Is Belief in Omens a Superstition?
Theosophist, July, 1882
Article Selections by Dhame Dinanath Pandurang | Editor’s Note by H.P.B.
To the Editor of The Theosophist:
Madame,—Having had with a friend . . . a discussion about the various theories of the ancients . . . the conversation turned upon what we are agreed to term—good and bad omens (śakuna), in the fulfillment of which many Hindus believe at the present day; though for my own part, I cannot come to any definite conclusion upon the matter. I am at a loss to understand how the howling of a dog or a jackal; the hooting of an owl [etc.] . . . can become so many stumbling blocks, as it were, to the fulfillment or the desired objects!
My friend who firmly believes in such things strained every nerve to prove, from his personal experience, that prognostication through various omens is a fact . . . Will you have the kindness to fully enlighten me upon the subject . . .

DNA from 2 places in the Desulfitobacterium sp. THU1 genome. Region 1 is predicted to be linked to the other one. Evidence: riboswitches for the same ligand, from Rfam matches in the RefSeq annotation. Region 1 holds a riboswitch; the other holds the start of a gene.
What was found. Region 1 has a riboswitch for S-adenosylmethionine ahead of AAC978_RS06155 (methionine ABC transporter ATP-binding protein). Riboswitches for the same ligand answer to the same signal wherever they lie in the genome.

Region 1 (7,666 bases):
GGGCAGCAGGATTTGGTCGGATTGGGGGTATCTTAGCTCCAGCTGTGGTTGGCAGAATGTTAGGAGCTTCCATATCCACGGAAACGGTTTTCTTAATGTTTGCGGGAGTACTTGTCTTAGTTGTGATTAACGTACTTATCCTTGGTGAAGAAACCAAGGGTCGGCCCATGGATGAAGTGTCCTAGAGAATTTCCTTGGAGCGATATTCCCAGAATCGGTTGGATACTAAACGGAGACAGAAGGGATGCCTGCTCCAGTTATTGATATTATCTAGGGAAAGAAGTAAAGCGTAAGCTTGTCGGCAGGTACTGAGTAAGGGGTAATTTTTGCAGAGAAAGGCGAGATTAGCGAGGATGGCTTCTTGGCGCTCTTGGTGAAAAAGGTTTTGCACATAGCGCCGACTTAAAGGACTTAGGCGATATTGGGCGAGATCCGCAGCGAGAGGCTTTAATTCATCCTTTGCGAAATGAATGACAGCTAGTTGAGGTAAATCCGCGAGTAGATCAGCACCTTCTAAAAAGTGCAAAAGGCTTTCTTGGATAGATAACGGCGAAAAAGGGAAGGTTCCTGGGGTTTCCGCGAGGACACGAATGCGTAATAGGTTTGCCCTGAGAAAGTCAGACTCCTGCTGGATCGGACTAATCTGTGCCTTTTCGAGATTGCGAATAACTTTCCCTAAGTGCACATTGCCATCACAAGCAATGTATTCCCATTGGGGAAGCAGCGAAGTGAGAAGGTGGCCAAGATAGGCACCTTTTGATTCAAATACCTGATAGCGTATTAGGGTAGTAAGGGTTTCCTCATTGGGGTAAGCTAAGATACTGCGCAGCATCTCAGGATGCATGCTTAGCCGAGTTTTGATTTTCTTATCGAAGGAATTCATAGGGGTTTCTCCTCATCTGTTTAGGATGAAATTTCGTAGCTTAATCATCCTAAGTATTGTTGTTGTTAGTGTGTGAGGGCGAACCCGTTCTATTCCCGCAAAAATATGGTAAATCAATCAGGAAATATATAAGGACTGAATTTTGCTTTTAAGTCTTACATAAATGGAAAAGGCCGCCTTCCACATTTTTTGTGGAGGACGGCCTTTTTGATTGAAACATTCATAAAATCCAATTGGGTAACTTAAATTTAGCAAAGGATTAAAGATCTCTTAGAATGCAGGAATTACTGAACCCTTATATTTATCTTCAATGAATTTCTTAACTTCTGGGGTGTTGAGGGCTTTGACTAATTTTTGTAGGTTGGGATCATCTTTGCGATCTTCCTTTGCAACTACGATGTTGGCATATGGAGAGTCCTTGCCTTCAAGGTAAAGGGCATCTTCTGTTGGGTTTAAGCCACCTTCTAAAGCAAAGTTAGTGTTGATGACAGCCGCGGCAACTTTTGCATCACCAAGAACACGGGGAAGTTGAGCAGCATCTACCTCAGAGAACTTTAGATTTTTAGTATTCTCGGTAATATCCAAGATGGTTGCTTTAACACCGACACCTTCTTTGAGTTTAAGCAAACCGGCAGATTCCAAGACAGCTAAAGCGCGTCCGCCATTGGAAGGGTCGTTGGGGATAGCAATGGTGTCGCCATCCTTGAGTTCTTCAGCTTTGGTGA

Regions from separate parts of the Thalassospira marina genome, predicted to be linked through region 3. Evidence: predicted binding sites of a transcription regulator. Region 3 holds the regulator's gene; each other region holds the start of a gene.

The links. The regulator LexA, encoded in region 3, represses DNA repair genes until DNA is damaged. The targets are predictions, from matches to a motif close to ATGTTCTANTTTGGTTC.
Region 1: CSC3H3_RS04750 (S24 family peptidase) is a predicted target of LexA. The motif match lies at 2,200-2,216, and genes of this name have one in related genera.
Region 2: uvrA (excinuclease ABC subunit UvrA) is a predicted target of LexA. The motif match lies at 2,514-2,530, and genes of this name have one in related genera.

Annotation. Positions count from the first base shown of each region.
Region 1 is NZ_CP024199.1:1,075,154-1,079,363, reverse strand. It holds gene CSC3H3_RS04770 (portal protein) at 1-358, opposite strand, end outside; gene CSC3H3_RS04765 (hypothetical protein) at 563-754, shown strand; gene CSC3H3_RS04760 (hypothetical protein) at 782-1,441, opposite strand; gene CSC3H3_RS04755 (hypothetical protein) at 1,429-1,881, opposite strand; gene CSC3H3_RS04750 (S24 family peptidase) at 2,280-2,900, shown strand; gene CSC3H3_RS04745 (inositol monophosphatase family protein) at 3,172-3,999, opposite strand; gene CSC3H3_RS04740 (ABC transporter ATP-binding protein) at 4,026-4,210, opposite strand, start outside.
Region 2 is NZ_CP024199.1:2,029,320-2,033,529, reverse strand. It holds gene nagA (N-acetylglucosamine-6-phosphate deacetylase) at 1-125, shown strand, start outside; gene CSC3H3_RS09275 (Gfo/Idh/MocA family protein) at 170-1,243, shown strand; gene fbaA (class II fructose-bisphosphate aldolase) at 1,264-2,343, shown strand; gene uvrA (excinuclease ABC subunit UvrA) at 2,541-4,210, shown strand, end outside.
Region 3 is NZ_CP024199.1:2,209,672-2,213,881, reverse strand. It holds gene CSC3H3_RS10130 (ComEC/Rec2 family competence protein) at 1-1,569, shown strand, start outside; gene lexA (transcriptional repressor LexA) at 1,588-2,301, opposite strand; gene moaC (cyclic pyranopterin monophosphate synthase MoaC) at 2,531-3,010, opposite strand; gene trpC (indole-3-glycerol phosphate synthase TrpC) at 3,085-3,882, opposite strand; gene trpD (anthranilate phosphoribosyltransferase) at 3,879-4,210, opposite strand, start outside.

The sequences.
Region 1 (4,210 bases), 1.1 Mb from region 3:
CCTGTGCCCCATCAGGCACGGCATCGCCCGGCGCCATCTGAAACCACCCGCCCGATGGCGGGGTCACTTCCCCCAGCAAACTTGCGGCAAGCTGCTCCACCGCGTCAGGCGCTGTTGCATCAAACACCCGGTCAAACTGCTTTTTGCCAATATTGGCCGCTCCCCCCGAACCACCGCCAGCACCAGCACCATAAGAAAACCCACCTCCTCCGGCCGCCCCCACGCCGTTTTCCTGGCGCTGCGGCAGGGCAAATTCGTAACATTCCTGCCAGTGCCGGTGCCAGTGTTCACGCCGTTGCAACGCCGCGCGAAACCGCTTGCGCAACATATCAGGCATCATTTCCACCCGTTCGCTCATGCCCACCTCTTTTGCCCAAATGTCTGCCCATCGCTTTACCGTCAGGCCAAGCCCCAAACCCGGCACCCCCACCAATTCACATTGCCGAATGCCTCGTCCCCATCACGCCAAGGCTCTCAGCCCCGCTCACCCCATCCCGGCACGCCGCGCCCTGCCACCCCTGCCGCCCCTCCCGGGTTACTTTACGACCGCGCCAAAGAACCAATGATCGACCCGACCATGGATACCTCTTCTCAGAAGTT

Will you be kind enough to explain to be likewise, whether prognostication is, like astrology, based upon any scientific facts, or—but a popular superstition?
Editor’s Note. [H.P.B.]—It cannot be denied that there are correspondences, relationships and mutual attractions and repulsions in Nature, the existence of which scientific research is constantly making more apparent. Nor can it be contradicted that, under this law, the theory of omens and portents has some basis of truth. But the credulity of the superstitious has carried the matter to absurd lengths. The subject is too vast to enter upon until we have exhausted the more important branches of Occultism.